By Alok Vaid-Menon
The other day a young nonbinary person came with their parent to my show. After the performance during the Q&A they asked me how to deal with constantly being misgendered.
It was such a simple and yet utterly complex question. The type of constellation of syllabus that transports you back to a different time and place. How to explain 24 years of denial and hunched backs and averted eye contact? How to encapsulate the hundreds of languages and gestures I have learned to apologize for my existence?
It was one of those questions that felt more like a a declaration, like, “I AM HURT.”
I was touched by their candidness. It feels so rare these days that people express when they are struggling (let alone in public). I had one of those answers that felt more like an apology, like, “I AM SORRY.” And in that moment I wanted to run off the stage and hug them and their father and the doctor that lied to him and the biology that lied to him and the state that lied to it.
I told them that for the majority of my life i just didn’t correct people. I just sort of took it. It wasn’t worth the constant labor of justifying myself. It wasn’t worth the pushback, the skepticism, the violence. I told them that I just waited, which was not the same as being closeted. It was strategic. It was about waiting till one day I could surround myself like a warm blanket with people who got “it,” that intangible sense of being recognized even when I’m wearing basketball shorts and a t-shirt, being appreciated outside of visibility.
I started to think about a few months ago when I met some family friends. Their child reminded me of myself growing up, our resemblance was uncanny. We spent the day gossiping and talking about fashion and selfies. Everyone kept on saying, “Isn’t it remarkable how well they get along?” and I just laughed. I wanted to leave the house with that young person take them aside say, “I AM SORRY / THEY WILL TRY THEIR BEST TO DESTROY YOU AND CALL IT LOVE,” but we had to part ways because they had to go to their “home” and just sort of take it and I had to go to “mine” and just sort of take it. And when they drove away I cried because I thought about why all of the beautiful things always have to leave us. How familiar this scenario has become: saying goodbye.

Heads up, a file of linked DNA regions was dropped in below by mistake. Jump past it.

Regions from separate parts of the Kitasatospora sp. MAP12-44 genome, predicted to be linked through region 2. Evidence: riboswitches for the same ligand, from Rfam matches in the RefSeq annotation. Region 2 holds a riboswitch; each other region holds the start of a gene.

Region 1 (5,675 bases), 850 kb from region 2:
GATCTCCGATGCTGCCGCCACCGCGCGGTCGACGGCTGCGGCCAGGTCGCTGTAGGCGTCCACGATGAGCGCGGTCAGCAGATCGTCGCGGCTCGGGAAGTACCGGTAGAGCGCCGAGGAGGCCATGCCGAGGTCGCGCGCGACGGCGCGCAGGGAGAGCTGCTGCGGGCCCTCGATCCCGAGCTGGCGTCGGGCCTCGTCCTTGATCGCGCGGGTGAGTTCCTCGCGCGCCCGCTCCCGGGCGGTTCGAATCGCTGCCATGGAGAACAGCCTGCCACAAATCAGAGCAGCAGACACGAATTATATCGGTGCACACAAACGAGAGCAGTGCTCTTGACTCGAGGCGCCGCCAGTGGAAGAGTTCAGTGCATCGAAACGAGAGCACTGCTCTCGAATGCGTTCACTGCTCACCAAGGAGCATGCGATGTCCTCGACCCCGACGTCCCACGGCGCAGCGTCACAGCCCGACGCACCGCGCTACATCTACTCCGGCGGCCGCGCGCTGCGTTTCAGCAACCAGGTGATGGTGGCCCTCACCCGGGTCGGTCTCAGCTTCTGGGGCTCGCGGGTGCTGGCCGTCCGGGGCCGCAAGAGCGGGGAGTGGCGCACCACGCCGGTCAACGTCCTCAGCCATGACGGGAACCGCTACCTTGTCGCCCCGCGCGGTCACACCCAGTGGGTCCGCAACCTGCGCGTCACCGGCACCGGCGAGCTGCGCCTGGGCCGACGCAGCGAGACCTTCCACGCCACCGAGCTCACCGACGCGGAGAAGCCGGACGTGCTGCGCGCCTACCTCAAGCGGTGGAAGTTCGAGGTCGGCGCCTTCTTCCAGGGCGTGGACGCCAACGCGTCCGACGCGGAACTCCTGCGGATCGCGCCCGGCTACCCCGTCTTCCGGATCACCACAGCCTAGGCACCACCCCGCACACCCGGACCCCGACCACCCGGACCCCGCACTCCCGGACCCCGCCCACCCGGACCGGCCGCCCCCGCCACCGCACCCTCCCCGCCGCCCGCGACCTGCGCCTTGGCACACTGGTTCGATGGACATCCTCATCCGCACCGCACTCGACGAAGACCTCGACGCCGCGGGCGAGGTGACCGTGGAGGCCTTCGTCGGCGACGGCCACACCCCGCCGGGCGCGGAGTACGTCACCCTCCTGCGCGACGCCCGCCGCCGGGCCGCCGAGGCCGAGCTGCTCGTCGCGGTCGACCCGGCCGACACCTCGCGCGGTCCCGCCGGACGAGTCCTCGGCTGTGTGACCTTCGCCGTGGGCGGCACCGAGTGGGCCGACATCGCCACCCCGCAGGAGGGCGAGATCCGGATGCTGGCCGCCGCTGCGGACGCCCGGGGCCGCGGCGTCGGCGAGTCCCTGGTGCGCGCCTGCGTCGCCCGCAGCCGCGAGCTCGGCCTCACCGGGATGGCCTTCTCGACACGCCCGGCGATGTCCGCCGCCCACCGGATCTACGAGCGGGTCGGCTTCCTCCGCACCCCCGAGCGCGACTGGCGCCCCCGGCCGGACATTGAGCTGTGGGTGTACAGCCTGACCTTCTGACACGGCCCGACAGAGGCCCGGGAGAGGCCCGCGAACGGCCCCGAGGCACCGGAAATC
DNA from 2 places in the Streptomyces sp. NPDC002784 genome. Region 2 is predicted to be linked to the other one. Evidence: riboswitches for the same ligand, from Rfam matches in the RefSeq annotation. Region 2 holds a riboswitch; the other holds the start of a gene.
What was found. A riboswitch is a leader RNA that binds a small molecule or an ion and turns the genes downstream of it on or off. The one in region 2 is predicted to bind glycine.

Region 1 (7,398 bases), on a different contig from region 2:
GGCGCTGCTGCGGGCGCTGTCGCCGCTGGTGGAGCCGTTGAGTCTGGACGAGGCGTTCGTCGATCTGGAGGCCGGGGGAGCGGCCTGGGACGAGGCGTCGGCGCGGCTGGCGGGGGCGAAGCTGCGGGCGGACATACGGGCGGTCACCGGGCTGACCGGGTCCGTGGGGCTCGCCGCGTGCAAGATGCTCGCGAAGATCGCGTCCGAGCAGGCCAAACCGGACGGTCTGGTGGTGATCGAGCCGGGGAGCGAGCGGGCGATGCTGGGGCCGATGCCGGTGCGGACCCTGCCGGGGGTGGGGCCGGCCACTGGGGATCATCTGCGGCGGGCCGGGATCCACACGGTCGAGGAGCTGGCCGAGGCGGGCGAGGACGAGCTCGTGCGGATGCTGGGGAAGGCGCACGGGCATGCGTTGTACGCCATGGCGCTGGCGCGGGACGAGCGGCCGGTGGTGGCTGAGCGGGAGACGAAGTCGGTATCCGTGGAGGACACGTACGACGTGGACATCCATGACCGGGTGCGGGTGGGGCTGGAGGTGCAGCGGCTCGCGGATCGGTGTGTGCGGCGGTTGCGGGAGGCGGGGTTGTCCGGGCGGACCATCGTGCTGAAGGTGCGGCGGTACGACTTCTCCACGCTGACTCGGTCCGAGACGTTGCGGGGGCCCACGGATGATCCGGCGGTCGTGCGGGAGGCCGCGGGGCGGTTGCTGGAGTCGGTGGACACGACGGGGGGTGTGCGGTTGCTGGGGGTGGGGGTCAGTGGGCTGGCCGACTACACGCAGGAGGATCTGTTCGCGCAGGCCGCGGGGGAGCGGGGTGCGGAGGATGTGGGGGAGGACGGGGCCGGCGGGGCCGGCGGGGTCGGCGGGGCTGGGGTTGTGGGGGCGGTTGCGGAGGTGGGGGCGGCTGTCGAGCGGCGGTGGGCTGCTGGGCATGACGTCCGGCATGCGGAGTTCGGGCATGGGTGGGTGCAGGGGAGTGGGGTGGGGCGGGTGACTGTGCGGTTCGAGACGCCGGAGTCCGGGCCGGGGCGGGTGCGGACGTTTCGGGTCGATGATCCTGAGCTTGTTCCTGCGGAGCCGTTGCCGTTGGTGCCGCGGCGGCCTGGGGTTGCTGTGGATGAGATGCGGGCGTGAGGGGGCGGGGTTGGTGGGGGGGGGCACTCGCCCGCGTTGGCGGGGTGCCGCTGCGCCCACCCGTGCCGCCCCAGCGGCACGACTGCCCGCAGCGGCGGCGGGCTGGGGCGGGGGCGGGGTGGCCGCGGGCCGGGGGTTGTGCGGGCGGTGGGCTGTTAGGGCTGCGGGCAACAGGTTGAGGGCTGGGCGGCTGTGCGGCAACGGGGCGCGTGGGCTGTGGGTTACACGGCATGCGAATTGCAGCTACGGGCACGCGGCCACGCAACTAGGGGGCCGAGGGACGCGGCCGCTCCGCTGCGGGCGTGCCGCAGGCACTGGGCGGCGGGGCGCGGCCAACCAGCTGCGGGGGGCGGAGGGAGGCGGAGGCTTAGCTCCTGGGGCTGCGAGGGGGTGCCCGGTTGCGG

So later that night I cried. Like when I got home from that performance when an honest person told me their heart hurt. I cried because I remembered my own queer child. He/She/They that were carefree, curious, and colorful. They who insisted on wearing their sister’s hand-me-downs and having roses on their birthday cake. They who danced at Indian dinner parties to bad Bollywood songs with no shame. And everyone laughed and smiled because they had no shame. I cried because I remembered my shame. I remembered how it tore me to pieces. I remembered how I had no one to talk to about it. I remember how they stole those pieces and squished them together into a “man,” like a puzzle you can’t quite figure out so you just settle with its jagged edges. Pretend it fits.
I cried because I remembered how so many of us had to destroy our queer child and never got a ceremony for it. Never got a chance to declare in public, “I AM HURT,” because they kept screaming and punching and harassing and ridiculing and humiliating “THIS IS WHAT IT MEANS TO GROW UP.” “THIS IS WHAT IT MEANS TO BECOME A MAN.” How so many of us will spend our entire lives grieving a loss that comes not just from losing something earnest but from losing what could have been. That double loss that I’ve come to associate with anxiety in my stomach that still tells me I am wrong when I dare to speak about the entitlement of a world that is so patronizing (i mean, so insecure) that it believes it knows what is best for us without even asking first.
Sometimes I wonder who I could have been, who we could have been, if we had a world that didn’t require us to destroy our queer child in order to get “here.” When I look at a movement that so desperately hungers for recognition from the military, from the state, from the very people who disown us I understand that we are grieving. When I look at a movement that celebrates something so simple as a politician saying our name or a bathroom acknowledging we exist I understand that we are grieving. When I look at a movement that does so much violence to other people and calls it “progress,” and “equality,” and “love,” I understand that we are grieving.
I wanted to run back to those two cities find those two queer children say: I AM HURT / SO I HURT OTHER PEOPLE. That’s how I dealt with being misgendered: I HURT OTHER PEOPLE. and when I said I AM SORRY what I meant is I am sorry that the only way we have been taught to heal is to hurt. I am sorry that there was no where to hold the sadness, the rage, the insecurity, the pain, so I wanted other people to feel the same way as me. I am sorry that this entire world is grieving the loss of their queer child and taking it out on you. They/WE are so jealous of your brilliance, its delicacy, its wisdom, its candidness.
. . . . .
Sometimes I wish “the world” staged a Q&A with “us.” I would raise my hand and ask it: “WHO BROKE YOUR HEART?” I would tell it:
“I AM SORRY.”
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